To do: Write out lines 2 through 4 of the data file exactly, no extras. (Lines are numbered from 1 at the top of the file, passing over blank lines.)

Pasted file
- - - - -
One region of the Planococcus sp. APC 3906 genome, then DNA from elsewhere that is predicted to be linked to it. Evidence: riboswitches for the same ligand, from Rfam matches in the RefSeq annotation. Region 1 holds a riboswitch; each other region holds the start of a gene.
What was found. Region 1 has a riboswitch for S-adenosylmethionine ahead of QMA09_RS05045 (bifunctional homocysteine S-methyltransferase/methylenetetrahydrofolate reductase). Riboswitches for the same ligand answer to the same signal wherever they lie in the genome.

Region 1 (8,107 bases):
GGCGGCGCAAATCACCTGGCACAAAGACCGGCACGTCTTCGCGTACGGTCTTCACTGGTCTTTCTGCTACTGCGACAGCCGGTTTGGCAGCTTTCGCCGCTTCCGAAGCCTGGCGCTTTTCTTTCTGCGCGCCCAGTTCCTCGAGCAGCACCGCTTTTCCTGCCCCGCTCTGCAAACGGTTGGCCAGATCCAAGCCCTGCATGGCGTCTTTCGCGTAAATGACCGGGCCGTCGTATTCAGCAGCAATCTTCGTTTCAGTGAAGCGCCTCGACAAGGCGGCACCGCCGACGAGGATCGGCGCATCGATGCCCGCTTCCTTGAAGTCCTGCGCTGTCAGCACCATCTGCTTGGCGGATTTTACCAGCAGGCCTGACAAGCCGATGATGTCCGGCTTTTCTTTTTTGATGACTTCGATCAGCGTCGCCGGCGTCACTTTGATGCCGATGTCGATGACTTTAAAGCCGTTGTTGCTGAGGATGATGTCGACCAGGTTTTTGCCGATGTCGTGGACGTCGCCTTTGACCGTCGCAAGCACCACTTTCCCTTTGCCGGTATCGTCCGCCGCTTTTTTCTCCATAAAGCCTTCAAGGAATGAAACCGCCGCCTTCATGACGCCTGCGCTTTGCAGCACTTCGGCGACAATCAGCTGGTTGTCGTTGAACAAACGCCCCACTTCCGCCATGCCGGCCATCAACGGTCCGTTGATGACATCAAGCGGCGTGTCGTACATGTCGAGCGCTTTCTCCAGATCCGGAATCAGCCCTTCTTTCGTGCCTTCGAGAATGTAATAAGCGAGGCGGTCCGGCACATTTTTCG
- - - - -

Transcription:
What was found. Region 1 has a riboswitch for S-adenosylmethionine ahead of QMA09_RS05045 (bifunctional homocysteine S-methyltransferase/methylenetetrahydrofolate reductase). Riboswitches for the same ligand answer to the same signal wherever they lie in the genome.

Region 1 (8,107 bases):
GGCGGCGCAAATCACCTGGCACAAAGACCGGCACGTCTTCGCGTACGGTCTTCACTGGTCTTTCTGCTACTGCGACAGCCGGTTTGGCAGCTTTCGCCGCTTCCGAAGCCTGGCGCTTTTCTTTCTGCGCGCCCAGTTCCTCGAGCAGCACCGCTTTTCCTGCCCCGCTCTGCAAACGGTTGGCCAGATCCAAGCCCTGCATGGCGTCTTTCGCGTAAATGACCGGGCCGTCGTATTCAGCAGCAATCTTCGTTTCAGTGAAGCGCCTCGACAAGGCGGCACCGCCGACGAGGATCGGCGCATCGATGCCCGCTTCCTTGAAGTCCTGCGCTGTCAGCACCATCTGCTTGGCGGATTTTACCAGCAGGCCTGACAAGCCGATGATGTCCGGCTTTTCTTTTTTGATGACTTCGATCAGCGTCGCCGGCGTCACTTTGATGCCGATGTCGATGACTTTAAAGCCGTTGTTGCTGAGGATGATGTCGACCAGGTTTTTGCCGATGTCGTGGACGTCGCCTTTGACCGTCGCAAGCACCACTTTCCCTTTGCCGGTATCGTCCGCCGCTTTTTTCTCCATAAAGCCTTCAAGGAATGAAACCGCCGCCTTCATGACGCCTGCGCTTTGCAGCACTTCGGCGACAATCAGCTGGTTGTCGTTGAACAAACGCCCCACTTCCGCCATGCCGGCCATCAACGGTCCGTTGATGACATCAAGCGGCGTGTCGTACATGTCGAGCGCTTTCTCCAGATCCGGAATCAGCCCTTCTTTCGTGCCTTCGAGAATGTAATAAGCGAGGCGGTCCGGCACATTTTTCG